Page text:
Jamie Carstairs, who manages the Historical Photographs of China Project, follows up serendipitous events, leading to a rabbit hole, in which a ‘new’ nineteenth century China photographer was found.
‘Mr. C. F. Moore, in the service of the Customs at Ningpo, has been staying here in the same temple with us. He seems an enthusiastic photographer, and spends most of his time in taking views of the surrounding country. He has a sedan chair ingeniously contrived for his operations, which his coolies (sic) carry about the country wherever he goes. I hope to induce him to spare me a few views.’ So wrote Thomas Hanbury in a letter to his father when staying at the “Temple of Shih Douzar, about 40 miles from Ningpo” in October 1870. 
Following on from this intriguing snippet, I started working with the Royal BC Museum in Canada, identifying buildings and locations depicted in ninety-nine glass plate negatives by Charles Frederick Moore (Royal BC Museum ref: MS-3171) that they hold. I was pleasantly surprised to see among them, three negatives which brought to mind prints made from them, being photographs taken in Zhapu (Chapu), a coastal town half way between Shanghai and Hangzhou. These prints are in an album in the Edward Bowra Collection: Bo01-044 (below) is off the negative with the Royal BC Museum reference J-00445. Bo01-045 is from negative J-00452. Bo01-046 is from J-00458.
Another Moore negative (Royal BC Museum ref: J-00444) is of a pagoda at the Changchun yuan (长春园; 長春園), the Garden of Everlasting Spring, at the Yuanming Yuan, the Old Summer Palace, Beijing – discussed and reproduced in Nick Pearce’s Photographs of Peking, China 1861-1908 (Edward Mellon Press, 2005), plate 31 and page 119. This rarely photographed and distinctive pagoda with a round top, stood until 1900. The photograph can be considered to be by C.F. Moore, rather than ‘possibly’ by Dr John Dudgeon.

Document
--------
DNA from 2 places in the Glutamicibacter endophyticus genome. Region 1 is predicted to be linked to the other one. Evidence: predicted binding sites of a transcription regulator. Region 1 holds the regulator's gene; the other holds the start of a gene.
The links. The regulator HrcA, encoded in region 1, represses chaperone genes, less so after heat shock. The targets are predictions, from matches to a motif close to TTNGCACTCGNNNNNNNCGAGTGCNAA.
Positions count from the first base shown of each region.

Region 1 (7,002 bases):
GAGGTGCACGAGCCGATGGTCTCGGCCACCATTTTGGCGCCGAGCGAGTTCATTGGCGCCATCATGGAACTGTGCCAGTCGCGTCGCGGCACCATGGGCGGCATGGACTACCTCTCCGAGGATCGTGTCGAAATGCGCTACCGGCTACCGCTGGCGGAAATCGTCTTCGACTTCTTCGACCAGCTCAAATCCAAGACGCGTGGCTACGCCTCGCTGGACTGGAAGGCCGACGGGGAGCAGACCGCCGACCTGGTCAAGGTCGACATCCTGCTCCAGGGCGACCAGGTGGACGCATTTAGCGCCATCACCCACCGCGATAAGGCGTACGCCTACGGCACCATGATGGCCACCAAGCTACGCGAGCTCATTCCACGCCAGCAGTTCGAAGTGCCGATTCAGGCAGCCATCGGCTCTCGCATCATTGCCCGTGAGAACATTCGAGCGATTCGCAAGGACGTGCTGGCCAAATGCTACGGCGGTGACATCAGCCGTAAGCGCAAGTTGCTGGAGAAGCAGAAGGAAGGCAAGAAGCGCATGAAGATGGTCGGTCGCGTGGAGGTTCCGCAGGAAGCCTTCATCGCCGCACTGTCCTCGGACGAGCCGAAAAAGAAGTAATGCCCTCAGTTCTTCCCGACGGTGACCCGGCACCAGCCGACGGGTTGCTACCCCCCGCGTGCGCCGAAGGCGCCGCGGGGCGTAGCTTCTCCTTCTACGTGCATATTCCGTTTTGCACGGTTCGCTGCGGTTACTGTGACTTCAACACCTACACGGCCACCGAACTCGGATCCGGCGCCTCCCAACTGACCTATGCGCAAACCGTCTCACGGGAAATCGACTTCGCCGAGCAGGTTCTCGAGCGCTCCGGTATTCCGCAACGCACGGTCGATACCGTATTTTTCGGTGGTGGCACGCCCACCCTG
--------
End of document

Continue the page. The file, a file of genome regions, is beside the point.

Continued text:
The Royal BC Museum also have an album (ref: MS-3171.1) of 155 prints among their Moore material. The album, not in the best condition, probably contains many photographs by Moore. There are therein some photographs of the ruins of the European palaces at the Yuanming Yuan (圆明园), including the following panoramic view of the burnt out shell of the Palace of the Delights of Harmony (Xieqiqu):
In Barbarian Lens, Western Photographers of the Qianlong Emperor’s European Palaces (Gordon and Breach, 1998), Régine Thiriez speculates about a mystery/unidentified photographer and is tentative about attributions to Théophile Piry. Indeed, two images of the ruins reproduced in Barbarian Lens, which are attributed to anon, turn out to be by Moore: J-00442 at the Royal BC Museum is the negative for Fig 35 on page 58. J-00463 is the negative for Fig 47 on page 88.
Furthermore, at least four images reproduced in Terry Bennett’s book History of Photography in China Western Photographers 1861-1879 (Quaritch, 2010) are also, most probably, by Moore rather than Piry, including:
J-00413 (fig. 5.35, page 299)
J-00443 (fig. 5.36, page 300)
J-00479 (fig. 5.29, page 298)
J-00508 (fig. 5.33, page 299).